There is the notion that in order for our society to survive, we need mutual trust in each other as citizens, and in our institutions as arbiters of knowledge and resolution. Today may have been the day that I realized just how jaded I was. Because today I went to the grocery store.
As I was ready to check out I came across two aisles with lights on and attendants at the register. The one at the empty register was engaged in some general busy work and helping with a question for the other’s customer. So before unpacking my cart I leaned in to confirm:
“You’re lain is open?”
And then to my shock, I got a response so casual that it broke my mind.
“Yup. Light’s On.” As if to say, ‘sir, you may trust your eyes’.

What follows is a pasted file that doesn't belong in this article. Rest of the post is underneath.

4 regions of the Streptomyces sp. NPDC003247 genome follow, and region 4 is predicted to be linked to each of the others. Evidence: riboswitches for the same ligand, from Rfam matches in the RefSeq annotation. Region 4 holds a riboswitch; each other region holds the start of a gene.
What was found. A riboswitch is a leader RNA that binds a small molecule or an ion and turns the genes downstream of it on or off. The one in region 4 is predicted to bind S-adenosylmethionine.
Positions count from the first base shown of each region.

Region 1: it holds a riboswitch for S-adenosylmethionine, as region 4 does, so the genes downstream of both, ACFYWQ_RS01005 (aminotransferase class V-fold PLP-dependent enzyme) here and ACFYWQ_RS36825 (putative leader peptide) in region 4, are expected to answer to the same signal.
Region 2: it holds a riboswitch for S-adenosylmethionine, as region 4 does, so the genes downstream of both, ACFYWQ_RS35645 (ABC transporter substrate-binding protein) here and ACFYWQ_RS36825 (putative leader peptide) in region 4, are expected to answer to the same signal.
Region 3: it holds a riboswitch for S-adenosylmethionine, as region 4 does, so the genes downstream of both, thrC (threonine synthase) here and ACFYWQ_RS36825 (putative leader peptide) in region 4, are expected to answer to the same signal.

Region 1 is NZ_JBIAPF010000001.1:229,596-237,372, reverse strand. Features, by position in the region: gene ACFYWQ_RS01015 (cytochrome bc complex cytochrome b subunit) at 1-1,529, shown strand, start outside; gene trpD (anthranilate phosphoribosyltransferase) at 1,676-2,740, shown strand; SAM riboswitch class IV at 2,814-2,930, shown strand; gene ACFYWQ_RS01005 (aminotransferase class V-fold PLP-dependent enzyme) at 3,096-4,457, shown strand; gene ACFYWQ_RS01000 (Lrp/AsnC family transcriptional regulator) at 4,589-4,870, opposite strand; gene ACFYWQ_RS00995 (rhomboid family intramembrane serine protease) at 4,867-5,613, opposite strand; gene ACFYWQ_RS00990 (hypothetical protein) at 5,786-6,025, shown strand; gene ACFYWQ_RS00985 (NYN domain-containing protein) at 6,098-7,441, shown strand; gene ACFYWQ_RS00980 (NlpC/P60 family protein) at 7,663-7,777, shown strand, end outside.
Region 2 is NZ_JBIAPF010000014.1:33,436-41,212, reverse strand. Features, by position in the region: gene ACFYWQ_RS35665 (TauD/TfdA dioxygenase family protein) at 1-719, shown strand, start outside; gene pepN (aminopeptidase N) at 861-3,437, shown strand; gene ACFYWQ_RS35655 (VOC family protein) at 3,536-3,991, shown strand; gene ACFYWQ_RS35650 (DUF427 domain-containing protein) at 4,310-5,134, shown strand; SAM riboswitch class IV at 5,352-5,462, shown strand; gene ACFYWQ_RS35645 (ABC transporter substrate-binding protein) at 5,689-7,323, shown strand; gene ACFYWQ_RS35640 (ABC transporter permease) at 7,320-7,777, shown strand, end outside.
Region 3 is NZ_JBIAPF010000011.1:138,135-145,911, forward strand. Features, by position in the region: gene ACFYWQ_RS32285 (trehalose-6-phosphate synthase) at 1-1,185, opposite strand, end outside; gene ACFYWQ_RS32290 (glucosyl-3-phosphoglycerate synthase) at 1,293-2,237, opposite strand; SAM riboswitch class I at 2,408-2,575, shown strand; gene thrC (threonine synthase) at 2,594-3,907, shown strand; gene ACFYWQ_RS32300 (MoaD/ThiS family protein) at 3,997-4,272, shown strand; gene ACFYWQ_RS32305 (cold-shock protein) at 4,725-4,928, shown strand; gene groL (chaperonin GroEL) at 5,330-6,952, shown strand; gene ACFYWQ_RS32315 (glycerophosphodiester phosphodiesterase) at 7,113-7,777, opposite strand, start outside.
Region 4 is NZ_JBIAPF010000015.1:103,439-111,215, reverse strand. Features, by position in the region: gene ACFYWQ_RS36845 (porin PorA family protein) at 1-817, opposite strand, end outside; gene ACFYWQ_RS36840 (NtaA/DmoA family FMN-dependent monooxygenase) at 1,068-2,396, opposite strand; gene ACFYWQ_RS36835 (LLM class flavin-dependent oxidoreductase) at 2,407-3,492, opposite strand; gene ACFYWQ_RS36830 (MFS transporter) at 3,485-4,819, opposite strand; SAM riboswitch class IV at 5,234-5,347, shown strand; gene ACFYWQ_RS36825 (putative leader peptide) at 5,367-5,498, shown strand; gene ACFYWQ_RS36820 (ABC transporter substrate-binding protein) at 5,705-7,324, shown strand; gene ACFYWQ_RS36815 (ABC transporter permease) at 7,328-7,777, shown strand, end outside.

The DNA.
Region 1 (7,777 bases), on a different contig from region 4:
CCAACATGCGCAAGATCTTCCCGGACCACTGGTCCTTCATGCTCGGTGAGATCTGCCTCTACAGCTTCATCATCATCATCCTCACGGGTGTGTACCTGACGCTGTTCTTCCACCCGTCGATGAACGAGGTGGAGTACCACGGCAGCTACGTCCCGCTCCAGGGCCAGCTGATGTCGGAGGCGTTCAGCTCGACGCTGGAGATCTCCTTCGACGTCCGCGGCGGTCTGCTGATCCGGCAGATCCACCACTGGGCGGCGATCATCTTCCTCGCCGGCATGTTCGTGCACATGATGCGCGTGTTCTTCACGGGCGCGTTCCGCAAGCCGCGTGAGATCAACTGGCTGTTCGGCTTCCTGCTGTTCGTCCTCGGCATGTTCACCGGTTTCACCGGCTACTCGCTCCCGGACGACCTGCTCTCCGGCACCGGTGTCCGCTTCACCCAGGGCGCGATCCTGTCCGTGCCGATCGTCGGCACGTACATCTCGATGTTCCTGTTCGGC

I saw the light, I knew it meant the lane SHOULD be open, but I couldn’t bring myself to believe that as soon as I put something on the belt that I wouldn’t get a stern talking too about how the lane was magically closed and they were going on break. I didn’t trust the basic honesty of a light at the supermarket. How my trust issues play out is quite amazing.
Even when faced with my own cynicism, I can’t help but feel that the cashier was filled with a casual naiveté. The world IS objectively cruel and awkward plenty of the time regardless of how we choose to respond, so is it really so odd that I needed to ask? Isn’t this person who insists that the light means what I know it means somehow fooling themselves too?
I don’t know the answer. Maybe it’s both of us fooling ourselves about how we choose to buy into a system. Maybe the cashier needs to wake TF up a bit. Maybe I need to find some trust in the small things that don’t actually matter.